From the April 24, 1959 edition of the Vineyard Gazette:

For the second consecutive season the anglers were blessed with favorable weather on the opening day of the trout season, which was Saturday. Island anglers were abroad in force, complaining only that the weather was a trifle on the raw side, what with a southeast wind breezing, but otherwise perfect. A temperature not too low, and moderately overcast skies, are appreciated by early trout fishermen.

The concentration of anglers was at Upper Chilmark Pond where a goodly number of trout were taken, some blue-gills and some fresh-water bass. Four members of the Ben David family, Big Gus, Little Gus, Arthur and Donald, came home with twelve good fish for the group. M. C. Hoyle, who is one of the veterans, probably took the best string out of Chilmark, with one 2-pound 2-ounce fish, two 1-pounders, and five smaller fish. But Mrs. Dorothy Christopher of Oak Bluffs was reported with eleven fish.

The best string for the day was taken by Harold Benway of Vineyard Haven, the weight not given, but Clayt Hoyle, who saw the fish, expressed doubt if anything as good was taken.

Some of the best trout taken came from West Tisbury Mill Pond, and there were still others from brooks and privately owned pools.

The whole performance, over the past year, including the opening days of both last year and this, supports the claim of the oldest Island trout fishermen that Island brooks and ponds can and do still breed good fish, as they did years ago.

Another triumph for the Vineyard’s inter-town fire-fighting system was chalked up on Wednesday when one of the worst outdoor fires in recent years started in the thick growth of trees and brush between the Old Court House Road and the State Highway in West Tisbury.

Fanned by the fresh northeast wind, the fire traveled rapidly and fanned out as it went. Fire Chief Arnold M. Fischer, realizing that two houses were menaced, those of Harold Lewis and Donald Fisher, and that the whole of North Tisbury lay directly in its path, called for assistance. Gay Head, Chilmark, Vineyard Haven and Edgartown, responded to as many calls, together with the truck from the state forest and another from the Vineyard airport. At Oak Bluffs, Chief Joseph A. Farland summoned a crew and warmed up his brush-breaking apparatus, and stood by, waiting to roll if he should be called, but it was unnecessary.

At the end of a hectic hour and a half fight, the fire was out, and although it had burned over an estimated twenty-five acres, no actual damage except to the trees, brush and wild life had taken place. But the fighting was a severe ordeal for apparatus and men. The trees are large and stand thickly, and the undergrowth is high and thickly tangled.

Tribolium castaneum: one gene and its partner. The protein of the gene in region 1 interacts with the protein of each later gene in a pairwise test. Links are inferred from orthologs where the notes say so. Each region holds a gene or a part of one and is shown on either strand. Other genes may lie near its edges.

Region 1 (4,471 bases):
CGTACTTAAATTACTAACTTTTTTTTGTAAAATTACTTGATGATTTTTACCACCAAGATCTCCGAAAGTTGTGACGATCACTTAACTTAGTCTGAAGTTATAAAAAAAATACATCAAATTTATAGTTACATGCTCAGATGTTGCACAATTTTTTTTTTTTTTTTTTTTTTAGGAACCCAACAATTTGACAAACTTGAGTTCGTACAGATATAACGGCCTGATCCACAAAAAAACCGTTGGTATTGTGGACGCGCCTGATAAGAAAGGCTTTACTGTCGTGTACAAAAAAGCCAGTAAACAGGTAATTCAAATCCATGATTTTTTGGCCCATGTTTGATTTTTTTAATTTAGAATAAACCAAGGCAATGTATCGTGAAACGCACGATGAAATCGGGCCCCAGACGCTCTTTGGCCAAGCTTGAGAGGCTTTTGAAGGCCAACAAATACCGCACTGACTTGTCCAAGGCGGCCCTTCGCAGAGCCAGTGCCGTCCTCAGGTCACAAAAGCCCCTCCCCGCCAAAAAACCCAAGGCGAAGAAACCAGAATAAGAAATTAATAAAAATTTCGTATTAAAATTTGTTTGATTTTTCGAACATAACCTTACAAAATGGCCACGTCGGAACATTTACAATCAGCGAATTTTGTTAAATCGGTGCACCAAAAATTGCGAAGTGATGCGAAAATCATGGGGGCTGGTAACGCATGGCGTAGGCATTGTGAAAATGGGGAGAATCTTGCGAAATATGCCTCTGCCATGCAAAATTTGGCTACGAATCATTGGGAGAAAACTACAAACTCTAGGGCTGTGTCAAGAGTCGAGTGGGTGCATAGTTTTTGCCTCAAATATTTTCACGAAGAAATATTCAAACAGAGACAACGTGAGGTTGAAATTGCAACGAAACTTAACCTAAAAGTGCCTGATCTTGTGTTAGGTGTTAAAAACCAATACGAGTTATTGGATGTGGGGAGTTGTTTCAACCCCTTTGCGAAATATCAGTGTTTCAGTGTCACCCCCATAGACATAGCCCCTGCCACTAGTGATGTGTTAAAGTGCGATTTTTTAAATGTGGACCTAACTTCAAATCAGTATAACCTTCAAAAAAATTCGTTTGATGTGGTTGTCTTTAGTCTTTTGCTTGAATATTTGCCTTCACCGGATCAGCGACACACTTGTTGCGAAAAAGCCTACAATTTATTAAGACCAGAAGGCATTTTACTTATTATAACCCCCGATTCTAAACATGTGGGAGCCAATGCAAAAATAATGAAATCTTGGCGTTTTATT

The plowed field of Fred Fisher helped to stop the blaze, and also served to protect the home of his brother Donald. A patrol of the area was maintained for many hours after the blaze was quenched.

The firemen of West Tisbury were loud in their praise of the Island system of fire-fighting, which saved the day. “What could we have done with a single truck?” they asked, as they surveyed the burned area, “it would have gone clear to North Tisbury.”

As a matter of fact, West Tisbury was directly involved in the actual beginning of this Island cooperative system and which had its start many years ago. Oak Bluffs, whose fire department was headed by Antone H. Alley, possessed the most fire-fighting equipment of any town on the Island at the time. It was Chief Alley’s dream to institute an Island-wide fire-fighting system such as exists today, although his wildest dreams could not have visualized the equipment of today nor the radio communication between units.

Papers were passed this week in one of the most important land sales in Chilmark in many a year, wherein two brothers, Benjamin C. Sr. and Ernest Mayhew, conveyed to Weston Howland, Weston Howland Jr. and John S. Howland 2nd, land lying on the eastern side of Quitsa and Menemsha Ponds. The tract contains in the neighborhood of 150 acres, and the unconfirmed report of the price was in excess of $100,000.

The tract lies along the highway, east of Stonewall Bridge, and extends northerly along the pond shores to touch such landmarks as Muddy Cove and Abel’s Neck. It includes middens and burial grounds, long believed to be extremely ancient and of archaeological significance.

Specifically, the land conveyed is that part of the Mayhew property known as Lot 1 on the surveyor’s plans and comprises 153.7 acres on the northeasterly side of the state highway, with a highway frontage of slightly less than 1,900 feet. The tract is bounded by and owned by Leona Vincent, Faye G. Neumann, Dr. and Mrs. Joseph Frisch, Carol Lazar and Delia T. Hughes. Other bounds are formed by Hariph’s Creek, by the portion of Nashaquitsa Pond known as Muddy Cove, by Chocker’s Creek and by Menemsha Pond.

Compiled by Hilary Wallcox